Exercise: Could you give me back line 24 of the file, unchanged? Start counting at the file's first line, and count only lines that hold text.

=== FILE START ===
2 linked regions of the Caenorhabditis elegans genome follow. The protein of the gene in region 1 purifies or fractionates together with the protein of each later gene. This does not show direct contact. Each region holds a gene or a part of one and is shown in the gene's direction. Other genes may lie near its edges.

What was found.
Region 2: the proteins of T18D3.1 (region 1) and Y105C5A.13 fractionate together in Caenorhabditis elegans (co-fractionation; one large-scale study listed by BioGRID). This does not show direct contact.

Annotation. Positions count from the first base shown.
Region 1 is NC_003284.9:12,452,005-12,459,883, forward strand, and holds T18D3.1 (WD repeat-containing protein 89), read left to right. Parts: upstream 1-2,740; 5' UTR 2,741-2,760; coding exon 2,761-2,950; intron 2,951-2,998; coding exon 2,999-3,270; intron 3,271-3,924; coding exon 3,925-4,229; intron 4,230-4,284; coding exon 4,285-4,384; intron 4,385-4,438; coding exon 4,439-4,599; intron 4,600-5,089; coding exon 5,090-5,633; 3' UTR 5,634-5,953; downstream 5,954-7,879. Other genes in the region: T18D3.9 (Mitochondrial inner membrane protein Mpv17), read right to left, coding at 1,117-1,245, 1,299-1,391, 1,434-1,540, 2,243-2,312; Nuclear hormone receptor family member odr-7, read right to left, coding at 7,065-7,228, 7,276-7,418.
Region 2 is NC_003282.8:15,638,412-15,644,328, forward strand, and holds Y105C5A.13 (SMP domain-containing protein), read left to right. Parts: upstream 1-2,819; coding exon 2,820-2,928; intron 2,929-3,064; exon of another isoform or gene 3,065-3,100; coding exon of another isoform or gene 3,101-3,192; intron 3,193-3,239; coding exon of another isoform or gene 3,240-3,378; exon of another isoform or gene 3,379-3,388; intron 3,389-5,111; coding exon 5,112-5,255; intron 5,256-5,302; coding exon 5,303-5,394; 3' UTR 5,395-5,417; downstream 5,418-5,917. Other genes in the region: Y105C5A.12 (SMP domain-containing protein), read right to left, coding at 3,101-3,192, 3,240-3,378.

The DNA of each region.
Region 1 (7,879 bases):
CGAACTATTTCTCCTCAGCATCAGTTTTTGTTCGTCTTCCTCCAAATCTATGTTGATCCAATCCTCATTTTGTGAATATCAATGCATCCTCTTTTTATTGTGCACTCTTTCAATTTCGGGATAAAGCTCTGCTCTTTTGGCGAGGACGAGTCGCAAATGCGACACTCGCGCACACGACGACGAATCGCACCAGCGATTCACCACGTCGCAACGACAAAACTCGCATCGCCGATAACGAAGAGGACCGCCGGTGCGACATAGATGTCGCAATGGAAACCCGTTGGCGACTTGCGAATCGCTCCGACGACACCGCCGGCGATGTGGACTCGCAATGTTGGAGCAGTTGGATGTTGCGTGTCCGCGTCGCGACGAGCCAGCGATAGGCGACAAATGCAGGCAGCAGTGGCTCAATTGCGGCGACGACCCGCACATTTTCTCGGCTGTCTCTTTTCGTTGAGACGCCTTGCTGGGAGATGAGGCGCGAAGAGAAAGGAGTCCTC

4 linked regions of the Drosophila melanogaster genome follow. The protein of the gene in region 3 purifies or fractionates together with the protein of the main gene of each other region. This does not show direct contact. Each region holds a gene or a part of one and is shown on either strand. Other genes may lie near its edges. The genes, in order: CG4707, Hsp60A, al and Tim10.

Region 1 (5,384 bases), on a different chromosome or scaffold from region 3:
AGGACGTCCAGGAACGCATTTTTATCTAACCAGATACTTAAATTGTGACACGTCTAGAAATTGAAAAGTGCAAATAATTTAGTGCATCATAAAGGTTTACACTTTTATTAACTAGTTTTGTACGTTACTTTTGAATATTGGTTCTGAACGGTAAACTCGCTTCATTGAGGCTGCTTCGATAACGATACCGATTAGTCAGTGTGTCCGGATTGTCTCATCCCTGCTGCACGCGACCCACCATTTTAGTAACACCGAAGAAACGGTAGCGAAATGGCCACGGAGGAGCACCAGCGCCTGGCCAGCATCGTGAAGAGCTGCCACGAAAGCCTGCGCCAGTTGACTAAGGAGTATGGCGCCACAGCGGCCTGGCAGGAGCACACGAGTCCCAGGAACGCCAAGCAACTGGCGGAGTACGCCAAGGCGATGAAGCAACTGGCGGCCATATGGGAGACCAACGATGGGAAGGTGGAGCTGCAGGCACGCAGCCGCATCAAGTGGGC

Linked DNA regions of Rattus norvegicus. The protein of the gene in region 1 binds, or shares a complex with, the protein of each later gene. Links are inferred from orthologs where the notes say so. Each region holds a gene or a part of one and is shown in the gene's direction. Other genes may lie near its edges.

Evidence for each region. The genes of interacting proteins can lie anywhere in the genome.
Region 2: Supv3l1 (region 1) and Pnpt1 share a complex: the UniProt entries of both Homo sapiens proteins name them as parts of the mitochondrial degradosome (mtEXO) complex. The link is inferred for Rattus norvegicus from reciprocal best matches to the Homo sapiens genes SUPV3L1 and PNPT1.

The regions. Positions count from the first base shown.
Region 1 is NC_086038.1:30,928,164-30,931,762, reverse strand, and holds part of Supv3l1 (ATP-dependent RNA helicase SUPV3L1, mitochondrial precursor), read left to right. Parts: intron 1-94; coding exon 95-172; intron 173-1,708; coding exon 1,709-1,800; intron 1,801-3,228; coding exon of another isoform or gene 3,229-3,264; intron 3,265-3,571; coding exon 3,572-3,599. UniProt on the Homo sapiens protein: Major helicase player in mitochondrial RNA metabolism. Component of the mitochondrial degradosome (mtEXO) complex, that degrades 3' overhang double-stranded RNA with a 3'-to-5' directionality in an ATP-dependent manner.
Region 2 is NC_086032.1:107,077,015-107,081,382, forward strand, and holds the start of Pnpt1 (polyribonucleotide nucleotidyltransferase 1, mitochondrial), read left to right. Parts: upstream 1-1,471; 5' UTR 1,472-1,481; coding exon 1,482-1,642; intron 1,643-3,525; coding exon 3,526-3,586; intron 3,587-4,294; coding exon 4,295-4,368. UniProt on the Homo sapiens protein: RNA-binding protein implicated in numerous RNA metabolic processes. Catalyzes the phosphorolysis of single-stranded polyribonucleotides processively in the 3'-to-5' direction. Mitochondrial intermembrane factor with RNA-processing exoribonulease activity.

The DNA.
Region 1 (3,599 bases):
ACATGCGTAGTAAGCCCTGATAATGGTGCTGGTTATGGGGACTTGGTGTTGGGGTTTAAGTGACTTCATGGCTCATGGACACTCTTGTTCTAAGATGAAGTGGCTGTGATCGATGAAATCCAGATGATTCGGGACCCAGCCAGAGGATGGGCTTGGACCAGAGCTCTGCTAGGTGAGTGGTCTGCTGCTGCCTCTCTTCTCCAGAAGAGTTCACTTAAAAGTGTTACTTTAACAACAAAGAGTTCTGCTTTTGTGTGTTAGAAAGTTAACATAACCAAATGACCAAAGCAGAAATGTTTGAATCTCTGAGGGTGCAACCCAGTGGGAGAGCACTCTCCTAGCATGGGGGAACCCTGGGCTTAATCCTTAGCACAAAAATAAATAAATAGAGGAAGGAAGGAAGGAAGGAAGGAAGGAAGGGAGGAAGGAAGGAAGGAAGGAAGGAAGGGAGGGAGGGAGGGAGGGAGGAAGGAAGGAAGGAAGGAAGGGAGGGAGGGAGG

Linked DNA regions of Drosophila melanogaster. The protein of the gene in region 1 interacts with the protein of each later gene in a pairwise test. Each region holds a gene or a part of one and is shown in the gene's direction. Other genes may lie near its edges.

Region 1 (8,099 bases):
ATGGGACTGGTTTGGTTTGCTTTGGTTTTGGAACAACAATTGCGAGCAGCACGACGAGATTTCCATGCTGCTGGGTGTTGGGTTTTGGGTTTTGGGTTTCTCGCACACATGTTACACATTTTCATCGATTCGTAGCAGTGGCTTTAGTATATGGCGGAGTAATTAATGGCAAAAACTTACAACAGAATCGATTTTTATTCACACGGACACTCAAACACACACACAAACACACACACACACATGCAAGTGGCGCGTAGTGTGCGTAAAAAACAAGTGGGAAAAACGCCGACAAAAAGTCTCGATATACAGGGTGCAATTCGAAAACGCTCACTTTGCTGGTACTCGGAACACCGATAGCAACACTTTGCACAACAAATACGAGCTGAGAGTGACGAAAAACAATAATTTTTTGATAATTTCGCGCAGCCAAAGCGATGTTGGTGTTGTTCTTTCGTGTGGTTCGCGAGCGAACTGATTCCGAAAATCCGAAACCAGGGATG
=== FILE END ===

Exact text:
ATGGGACTGGTTTGGTTTGCTTTGGTTTTGGAACAACAATTGCGAGCAGCACGACGAGATTTCCATGCTGCTGGGTGTTGGGTTTTGGGTTTTGGGTTTCTCGCACACATGTTACACATTTTCATCGATTCGTAGCAGTGGCTTTAGTATATGGCGGAGTAATTAATGGCAAAAACTTACAACAGAATCGATTTTTATTCACACGGACACTCAAACACACACACAAACACACACACACACATGCAAGTGGCGCGTAGTGTGCGTAAAAAACAAGTGGGAAAAACGCCGACAAAAAGTCTCGATATACAGGGTGCAATTCGAAAACGCTCACTTTGCTGGTACTCGGAACACCGATAGCAACACTTTGCACAACAAATACGAGCTGAGAGTGACGAAAAACAATAATTTTTTGATAATTTCGCGCAGCCAAAGCGATGTTGGTGTTGTTCTTTCGTGTGGTTCGCGAGCGAACTGATTCCGAAAATCCGAAACCAGGGATG